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ADI在世卫组织亚太区会议上的报告

这是在2009年9月香港召开的WHO亚太区会议上的一份报告。
发言者罗伯特·姚医生是澳大利亚阿尔茨海默协会前主席,现任ADI理事会成员。

女士们,先生们,

我的名字是罗伯特·姚,来自澳大利亚,我代表阿尔茨海默病国际协会“ADI”及其71个成员协会发言。这些成员协会是由痴呆症患者及其亲友、护工和照护专家组成的。

我们的信息很简单:阿尔茨海默病和其它痴呆症,正在成为本世纪的重大健康问题。目前在本地区(香港),有10万人患有痴呆症。而经历这一重大疾病影响的人群,更是以上数字的好几倍,因为这些人的生活,都与痴呆症患者休戚相关。

老年痴呆症,真正了解它的人不多。人们误以为它是正常衰老的一部分。更有甚者,痴呆症患者招人取笑,在社会上被孤立和歧视。在我们那而的一些地方,痴呆症被看作天谴,是家中祖先造孽的报应,一种巨大的耻辱。

到目前为止,并未证明痴呆症是一种绝症。也没有证据表明,痴呆症与其他慢性疾病挂钩,如糖尿病、血管疾病、智力残疾等等。

作为世界领先的公共健康机构,世界卫生组织的职能和责任就是,确保科学和理性占主导地位,取代愚昧迷信和歧视。我们相信,世界卫生组织能够起到它应有的作用:宣布痴呆症为全球重点健康问题。

“世界卫生大会”取得的共识是,人们应当更广泛地行动起来,减少老年痴呆症等疾病的负担,2002年批准了“世界卫生组织精神卫生全球行动纲领”。此后,该方案的下一阶段,“心理健康差距行动纲领(mhGAP)”启动于2008年。这是一个重大的进步。我们为世界卫生组织的积极进取感到高兴。然而这一行动(或者类似方案)需要有资金经费,需要在全世界每个国家得以贯彻执行。我们有没有把握,把这些变成现实呢?

阿尔茨海默病国际协会在2009年9月21日,世界阿尔茨海默日当天,发表了第一份“世界阿尔茨海默病报告”。该报告的摘要版今天与读者见面。世界各地的痴呆症患病率高于之前的估计。鉴于世界人口的预期寿命持续增加,这一问题只会更加严重。研究人员预测,在本地区未来20年,痴呆症患病率增长为100%。

世界卫生组织的议程设置职能,至关重要。我们鼓励本地区发挥带头作用,并于2010年下次会议上通过一项决议。我们要求世界卫生组织西太平洋地区成员国支持这项决议,并负责将其列入议程,提请讨论。

要做的事情很多。和其他慢性疾病一样,痴呆症问题应在公共健康框架内解决,工作涉及:提高认知、早期干预、最佳实践管理、预防和研究。它是一项健康问题,同时也是老年护理问题。

正如我去年所说,问题不会自己消失。每年全世界报告有460万阿尔茨海默病和其他痴呆症的新病例──每7秒钟一例。从我的报告开始到现在,又有40人患上了痴呆症。我们呼吁:立即行动起来,时不我待!

 

Statement WHO Regional Meetings 2009

Ladies and Gentlemen,

My name is Robert Yeoh from Australia and I am speaking on behalf of Alzheimer's Disease International ADI and its 71 member associations. These member associations are made up of people with dementia, their families, carers, friends and care professionals.

Our message is simple. Alzheimer’s disease and other dementias are emerging as the major health issue of this century. Currently 10 million people have dementia in this region. Many times that number feels the impact of this crushing disease as they care for the person with dementia.

Dementia is often not well understood. It is wrongly regarded as normal part of aging. Worse still it attracts stigma, social isolation and discrimination. In some part of our region, dementia is regarded as retribution for sins of the family or one’s ancestors, a source of shame.

It is not recognised that dementia is a terminal condition. Nor is it recognised that dementia is linked to other chronic diseases, such as diabetes, vascular disease, intellectual disabilities, and others.

As the world’s leading public health agency, WHO has the role and obligation to ensure that science and reason rule over ignorance, superstition and stigma. We believe WHO could make a difference by declaring dementia a global health priority.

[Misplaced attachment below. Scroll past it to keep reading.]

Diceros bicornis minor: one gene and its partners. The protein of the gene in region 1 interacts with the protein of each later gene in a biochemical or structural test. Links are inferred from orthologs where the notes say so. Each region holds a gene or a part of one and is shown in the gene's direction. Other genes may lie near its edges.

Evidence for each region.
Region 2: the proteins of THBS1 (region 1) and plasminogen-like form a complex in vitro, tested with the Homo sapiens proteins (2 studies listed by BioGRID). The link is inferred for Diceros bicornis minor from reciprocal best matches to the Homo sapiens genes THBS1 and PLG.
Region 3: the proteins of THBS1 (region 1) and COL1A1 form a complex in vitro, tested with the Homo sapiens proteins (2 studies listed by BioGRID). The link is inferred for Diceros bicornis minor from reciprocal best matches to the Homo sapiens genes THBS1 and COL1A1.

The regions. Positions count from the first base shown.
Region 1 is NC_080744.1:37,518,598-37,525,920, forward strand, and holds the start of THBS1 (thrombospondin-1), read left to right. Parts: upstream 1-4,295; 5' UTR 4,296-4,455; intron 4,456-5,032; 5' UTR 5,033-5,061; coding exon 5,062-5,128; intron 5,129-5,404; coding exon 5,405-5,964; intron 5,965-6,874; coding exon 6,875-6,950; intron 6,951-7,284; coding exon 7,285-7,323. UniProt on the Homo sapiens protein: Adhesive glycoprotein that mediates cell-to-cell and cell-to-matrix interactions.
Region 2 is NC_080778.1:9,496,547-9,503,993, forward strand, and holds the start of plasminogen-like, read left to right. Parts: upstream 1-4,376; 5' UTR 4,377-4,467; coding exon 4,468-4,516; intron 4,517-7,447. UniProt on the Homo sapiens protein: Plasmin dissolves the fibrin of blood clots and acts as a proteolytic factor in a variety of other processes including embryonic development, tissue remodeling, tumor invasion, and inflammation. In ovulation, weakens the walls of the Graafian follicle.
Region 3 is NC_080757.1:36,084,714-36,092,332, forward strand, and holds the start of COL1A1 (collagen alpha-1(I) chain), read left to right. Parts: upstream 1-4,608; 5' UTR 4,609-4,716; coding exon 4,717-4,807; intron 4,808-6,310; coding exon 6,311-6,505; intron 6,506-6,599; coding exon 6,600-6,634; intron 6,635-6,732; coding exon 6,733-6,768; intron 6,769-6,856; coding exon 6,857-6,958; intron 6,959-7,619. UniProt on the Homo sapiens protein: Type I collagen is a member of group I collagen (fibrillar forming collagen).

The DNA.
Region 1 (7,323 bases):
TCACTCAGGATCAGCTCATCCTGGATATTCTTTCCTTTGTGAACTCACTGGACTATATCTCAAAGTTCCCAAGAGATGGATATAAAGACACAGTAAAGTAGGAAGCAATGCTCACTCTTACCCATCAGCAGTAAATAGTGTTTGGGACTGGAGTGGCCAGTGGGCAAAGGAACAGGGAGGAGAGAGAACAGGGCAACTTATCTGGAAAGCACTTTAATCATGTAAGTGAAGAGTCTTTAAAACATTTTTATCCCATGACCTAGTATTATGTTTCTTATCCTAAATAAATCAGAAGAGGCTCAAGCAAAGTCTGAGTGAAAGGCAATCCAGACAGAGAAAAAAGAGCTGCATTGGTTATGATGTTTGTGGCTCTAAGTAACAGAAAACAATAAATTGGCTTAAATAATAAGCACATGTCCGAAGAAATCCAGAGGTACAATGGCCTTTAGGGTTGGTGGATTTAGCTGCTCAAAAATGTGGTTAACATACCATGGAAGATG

The World Health Assembly, in recognising the need for a wider action to reduce the burden of dementia and others, endorsed the World Health Organisation Mental Health Global Action Programme in 2002. And the next phase of this programme, Mental Health Gap Action Programme (mhGAP) was launched in 2008. This was an important step forward. We congratulate WHO for this initiative. However, this or similar programme needs funding and implementation in all the countries of the world and we would like an assurance that this is going to happen.

Alzheimer's Disease International launched the first World Alzheimer’s Report on 21 September 2009, World Alzheimer’s Day. A short version of the report is available today. The prevalence of dementia worldwide is higher than estimated in previous studies. As the life expectancy of the world’s population continues to rise, this problem will only increase. Researchers predict an increase of 100% in this region of the world in the next 20 years.

The role of the World Health Organization in agenda setting is crucial. We want to encourage this region to take the lead and adopt a resolution at its next meeting in 2010. We ask Member States of the World Health Organization Western Pacific Region to sponsor this resolution and take responsibility for placing it on the agenda and bringing it into the discussion.

We know what to do. Dementia like any other chronic health condition needs to be addressed with a public health framework involving greater awareness, early intervention, best practice management, prevention and research. It is a health issue as well as aged care issue.

As I mentioned last year, the issue will not go away. Every year 4.6 million new cases of Alzheimer’s disease and other dementias are reported worldwide: one new case every seven seconds. Since the start of this statement, another 40 people have developed dementia. We are calling for action now; there is no time to lose!